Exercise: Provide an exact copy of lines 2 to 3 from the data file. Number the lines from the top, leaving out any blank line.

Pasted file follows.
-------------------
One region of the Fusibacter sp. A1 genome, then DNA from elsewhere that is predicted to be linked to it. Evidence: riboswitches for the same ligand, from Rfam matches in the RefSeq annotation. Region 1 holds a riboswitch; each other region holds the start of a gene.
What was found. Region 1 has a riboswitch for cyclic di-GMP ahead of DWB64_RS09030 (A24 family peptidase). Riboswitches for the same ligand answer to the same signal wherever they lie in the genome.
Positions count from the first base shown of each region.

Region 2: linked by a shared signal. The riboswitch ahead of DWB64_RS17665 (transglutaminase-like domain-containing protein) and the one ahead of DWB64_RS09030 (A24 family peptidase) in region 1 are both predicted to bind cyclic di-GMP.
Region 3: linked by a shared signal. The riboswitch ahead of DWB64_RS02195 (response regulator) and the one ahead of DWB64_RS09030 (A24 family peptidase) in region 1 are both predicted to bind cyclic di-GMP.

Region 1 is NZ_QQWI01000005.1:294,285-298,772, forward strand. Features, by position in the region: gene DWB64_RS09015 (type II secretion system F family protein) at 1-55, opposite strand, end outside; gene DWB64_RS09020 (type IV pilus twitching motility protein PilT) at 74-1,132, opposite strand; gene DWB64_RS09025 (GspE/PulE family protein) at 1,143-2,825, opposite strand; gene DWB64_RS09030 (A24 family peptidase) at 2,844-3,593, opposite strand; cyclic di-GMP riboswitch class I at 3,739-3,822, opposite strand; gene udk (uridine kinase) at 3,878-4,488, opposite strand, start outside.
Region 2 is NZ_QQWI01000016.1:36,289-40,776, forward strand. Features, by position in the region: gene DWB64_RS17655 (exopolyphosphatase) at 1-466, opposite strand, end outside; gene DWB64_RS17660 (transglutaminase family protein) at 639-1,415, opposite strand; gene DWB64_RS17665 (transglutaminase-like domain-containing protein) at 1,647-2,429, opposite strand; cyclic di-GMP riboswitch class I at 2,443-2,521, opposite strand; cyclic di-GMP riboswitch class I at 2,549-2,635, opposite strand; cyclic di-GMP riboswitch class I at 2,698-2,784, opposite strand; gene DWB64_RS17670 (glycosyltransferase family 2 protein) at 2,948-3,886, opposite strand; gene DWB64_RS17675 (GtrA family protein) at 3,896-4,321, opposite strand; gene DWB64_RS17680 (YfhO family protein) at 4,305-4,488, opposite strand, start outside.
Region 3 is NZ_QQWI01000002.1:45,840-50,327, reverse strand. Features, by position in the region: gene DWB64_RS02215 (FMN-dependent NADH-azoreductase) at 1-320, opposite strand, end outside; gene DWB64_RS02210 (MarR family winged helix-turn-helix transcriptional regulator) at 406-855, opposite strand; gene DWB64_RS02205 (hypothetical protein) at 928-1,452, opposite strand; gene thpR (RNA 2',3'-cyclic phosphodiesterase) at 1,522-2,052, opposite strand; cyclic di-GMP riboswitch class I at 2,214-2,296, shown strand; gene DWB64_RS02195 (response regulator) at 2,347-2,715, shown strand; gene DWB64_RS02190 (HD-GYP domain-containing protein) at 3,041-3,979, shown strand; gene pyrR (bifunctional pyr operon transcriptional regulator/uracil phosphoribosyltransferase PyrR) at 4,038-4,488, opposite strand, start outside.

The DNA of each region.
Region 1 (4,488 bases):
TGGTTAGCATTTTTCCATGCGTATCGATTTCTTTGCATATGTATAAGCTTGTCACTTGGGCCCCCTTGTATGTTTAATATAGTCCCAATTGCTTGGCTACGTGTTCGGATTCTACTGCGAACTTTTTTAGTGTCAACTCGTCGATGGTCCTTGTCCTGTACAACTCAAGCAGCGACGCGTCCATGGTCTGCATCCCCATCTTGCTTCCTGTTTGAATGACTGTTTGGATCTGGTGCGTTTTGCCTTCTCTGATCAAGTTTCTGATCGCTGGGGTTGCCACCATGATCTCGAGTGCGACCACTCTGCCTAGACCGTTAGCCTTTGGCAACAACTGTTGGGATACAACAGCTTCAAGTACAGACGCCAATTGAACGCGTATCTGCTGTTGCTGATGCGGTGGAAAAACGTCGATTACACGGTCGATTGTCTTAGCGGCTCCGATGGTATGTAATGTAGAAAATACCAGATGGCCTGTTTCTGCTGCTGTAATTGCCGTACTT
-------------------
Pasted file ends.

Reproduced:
What was found. Region 1 has a riboswitch for cyclic di-GMP ahead of DWB64_RS09030 (A24 family peptidase). Riboswitches for the same ligand answer to the same signal wherever they lie in the genome.
Positions count from the first base shown of each region.